For example, men post more pictures of their travel, their bikes or the alcohol they consume. Moreover, women are still reluctant to talk about politics, since it has always been a male-dominated area. Men on the other hand, are still right-leaning centrists who are reluctant to let up on their privilege. 

Yet, the shift in gender expression is visible. Women’s self-expression now is no longer just driven by the male gaze; rather it is driven to bolster self-confidence and appeal for a broader audience than just men. This is evident in their experimentation with makeup and outfits that is not restricted to simply bolstering their femininity. Women have also begun to occupy more space in the conversation for nation-development by sharing resources to help rather than just opinions on political matters. Men also have become more liberal in their expression. While they are slower to change they are not limited by the rigid norms of masculinity. They no longer are vying for a rugged exterior and also show an equal desire for smooth and soft skin.

The last area of discrepancy lies in the area of mental health. Gen Z in the west and other urban cities of India today are more accepting of their own mental-health issues and are openly seeking help for them.

Gen Z in the second- and third-tier cities of India are facing similar woes of isolation and anxiety. Yet, the stigma of speaking out about their own mental-health problems still prevents them from talking about it openly. This does not stop them from supporting others who do have some mental-health issues, or weaponising mental-health content to signal their wokeness. In sum, there is a general acceptance towards mental-health problems today, as long as it stays away from home and others do not find out about their personal problems.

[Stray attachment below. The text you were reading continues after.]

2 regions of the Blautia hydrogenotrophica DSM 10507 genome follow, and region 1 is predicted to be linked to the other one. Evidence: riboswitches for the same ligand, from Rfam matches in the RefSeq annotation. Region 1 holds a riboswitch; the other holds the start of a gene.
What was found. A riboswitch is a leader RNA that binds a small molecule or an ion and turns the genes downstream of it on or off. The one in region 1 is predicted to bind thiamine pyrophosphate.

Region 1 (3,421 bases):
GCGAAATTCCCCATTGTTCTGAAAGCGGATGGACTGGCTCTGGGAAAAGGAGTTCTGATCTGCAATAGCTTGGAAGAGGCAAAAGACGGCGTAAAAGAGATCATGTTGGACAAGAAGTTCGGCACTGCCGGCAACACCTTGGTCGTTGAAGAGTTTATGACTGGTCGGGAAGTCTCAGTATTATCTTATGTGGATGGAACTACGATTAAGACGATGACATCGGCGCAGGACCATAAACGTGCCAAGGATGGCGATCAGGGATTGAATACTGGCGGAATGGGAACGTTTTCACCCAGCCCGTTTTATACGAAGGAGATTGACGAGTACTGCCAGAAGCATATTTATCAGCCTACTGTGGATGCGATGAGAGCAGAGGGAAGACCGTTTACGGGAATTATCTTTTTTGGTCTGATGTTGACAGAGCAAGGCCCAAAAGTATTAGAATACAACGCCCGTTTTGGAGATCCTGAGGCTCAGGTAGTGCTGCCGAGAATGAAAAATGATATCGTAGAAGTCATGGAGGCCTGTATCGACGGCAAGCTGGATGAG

This has several implications for the brands targeting Gen Z in India. 

1. Omnichannel approach: Gen Z are always shrouded with information. A unidimensional approach towards reaching the consumer may not be effective. Brands may have to reach them through multiple channels, reiterate and reinforce their message to build trust. An integrated strategy involving a combination of online and offline channels is required to capture some space in an increasingly crowded mind of Gen Z. 

2. Individual self-expression: Consumption for Gen Z is about individual self-expression. Consumption is beyond just the functional utility of the consumable. Brands should aid and support this self-expression.

3. Sense of belonging: Beyond the need for self-expression, Gen Z also values belonging to a community of like -minded individuals. Brands have the capability to build that community and instil a sense of belonging among its consumers.

4. Ethical consumption: With high emphasis on morals, Gen Z choose their brands carefully. They expect brands to be ethical and take a stand. Brands may need to understand the ethical and moral values that Gen Z stand for and build their brands around those values in order to capture limelight.

While the above list of implications is significant, it is not exhaustive. Gen Z is an evolving generation, brands may have to be dynamic in their approach towards them.


Feryl Badiani and Harish Krishna are associates at Quantum Consumer Solutions. This article first appeared on CampaignAsia.com.

Source:
Campaign India